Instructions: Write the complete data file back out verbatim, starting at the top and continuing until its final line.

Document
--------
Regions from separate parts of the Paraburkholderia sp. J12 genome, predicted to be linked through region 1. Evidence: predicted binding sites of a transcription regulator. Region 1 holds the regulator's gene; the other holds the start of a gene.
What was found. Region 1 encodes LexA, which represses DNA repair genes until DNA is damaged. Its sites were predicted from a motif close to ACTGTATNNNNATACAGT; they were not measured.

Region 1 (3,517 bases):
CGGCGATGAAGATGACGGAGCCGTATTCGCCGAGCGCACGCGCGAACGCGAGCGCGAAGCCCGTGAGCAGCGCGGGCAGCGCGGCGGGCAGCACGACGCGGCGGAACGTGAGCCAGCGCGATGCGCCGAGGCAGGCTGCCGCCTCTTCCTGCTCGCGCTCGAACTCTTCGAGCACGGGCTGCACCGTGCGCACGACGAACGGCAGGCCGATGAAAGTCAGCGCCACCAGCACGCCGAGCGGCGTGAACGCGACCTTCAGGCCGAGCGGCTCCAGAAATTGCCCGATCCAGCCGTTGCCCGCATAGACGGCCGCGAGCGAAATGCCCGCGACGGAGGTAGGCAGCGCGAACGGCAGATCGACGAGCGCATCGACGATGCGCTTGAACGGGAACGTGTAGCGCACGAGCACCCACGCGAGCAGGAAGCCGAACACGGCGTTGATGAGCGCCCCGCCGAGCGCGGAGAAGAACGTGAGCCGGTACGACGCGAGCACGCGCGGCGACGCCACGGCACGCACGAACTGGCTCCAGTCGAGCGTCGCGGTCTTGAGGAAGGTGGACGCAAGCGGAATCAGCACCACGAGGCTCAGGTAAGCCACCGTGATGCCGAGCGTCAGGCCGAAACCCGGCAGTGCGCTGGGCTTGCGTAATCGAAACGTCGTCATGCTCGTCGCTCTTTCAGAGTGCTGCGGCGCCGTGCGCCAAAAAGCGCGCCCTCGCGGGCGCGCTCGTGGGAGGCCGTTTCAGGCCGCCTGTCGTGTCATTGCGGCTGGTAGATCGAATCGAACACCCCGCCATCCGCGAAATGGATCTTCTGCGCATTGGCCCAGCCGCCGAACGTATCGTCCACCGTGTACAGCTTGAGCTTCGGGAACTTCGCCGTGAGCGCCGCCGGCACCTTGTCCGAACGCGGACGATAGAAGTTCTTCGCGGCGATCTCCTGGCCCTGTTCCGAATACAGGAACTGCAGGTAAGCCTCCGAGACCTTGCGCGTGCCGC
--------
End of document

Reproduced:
Regions from separate parts of the Paraburkholderia sp. J12 genome, predicted to be linked through region 1. Evidence: predicted binding sites of a transcription regulator. Region 1 holds the regulator's gene; the other holds the start of a gene.
What was found. Region 1 encodes LexA, which represses DNA repair genes until DNA is damaged. Its sites were predicted from a motif close to ACTGTATNNNNATACAGT; they were not measured.

Region 1 (3,517 bases):
CGGCGATGAAGATGACGGAGCCGTATTCGCCGAGCGCACGCGCGAACGCGAGCGCGAAGCCCGTGAGCAGCGCGGGCAGCGCGGCGGGCAGCACGACGCGGCGGAACGTGAGCCAGCGCGATGCGCCGAGGCAGGCTGCCGCCTCTTCCTGCTCGCGCTCGAACTCTTCGAGCACGGGCTGCACCGTGCGCACGACGAACGGCAGGCCGATGAAAGTCAGCGCCACCAGCACGCCGAGCGGCGTGAACGCGACCTTCAGGCCGAGCGGCTCCAGAAATTGCCCGATCCAGCCGTTGCCCGCATAGACGGCCGCGAGCGAAATGCCCGCGACGGAGGTAGGCAGCGCGAACGGCAGATCGACGAGCGCATCGACGATGCGCTTGAACGGGAACGTGTAGCGCACGAGCACCCACGCGAGCAGGAAGCCGAACACGGCGTTGATGAGCGCCCCGCCGAGCGCGGAGAAGAACGTGAGCCGGTACGACGCGAGCACGCGCGGCGACGCCACGGCACGCACGAACTGGCTCCAGTCGAGCGTCGCGGTCTTGAGGAAGGTGGACGCAAGCGGAATCAGCACCACGAGGCTCAGGTAAGCCACCGTGATGCCGAGCGTCAGGCCGAAACCCGGCAGTGCGCTGGGCTTGCGTAATCGAAACGTCGTCATGCTCGTCGCTCTTTCAGAGTGCTGCGGCGCCGTGCGCCAAAAAGCGCGCCCTCGCGGGCGCGCTCGTGGGAGGCCGTTTCAGGCCGCCTGTCGTGTCATTGCGGCTGGTAGATCGAATCGAACACCCCGCCATCCGCGAAATGGATCTTCTGCGCATTGGCCCAGCCGCCGAACGTATCGTCCACCGTGTACAGCTTGAGCTTCGGGAACTTCGCCGTGAGCGCCGCCGGCACCTTGTCCGAACGCGGACGATAGAAGTTCTTCGCGGCGATCTCCTGGCCCTGTTCCGAATACAGGAACTGCAGGTAAGCCTCCGAGACCTTGCGCGTGCCGC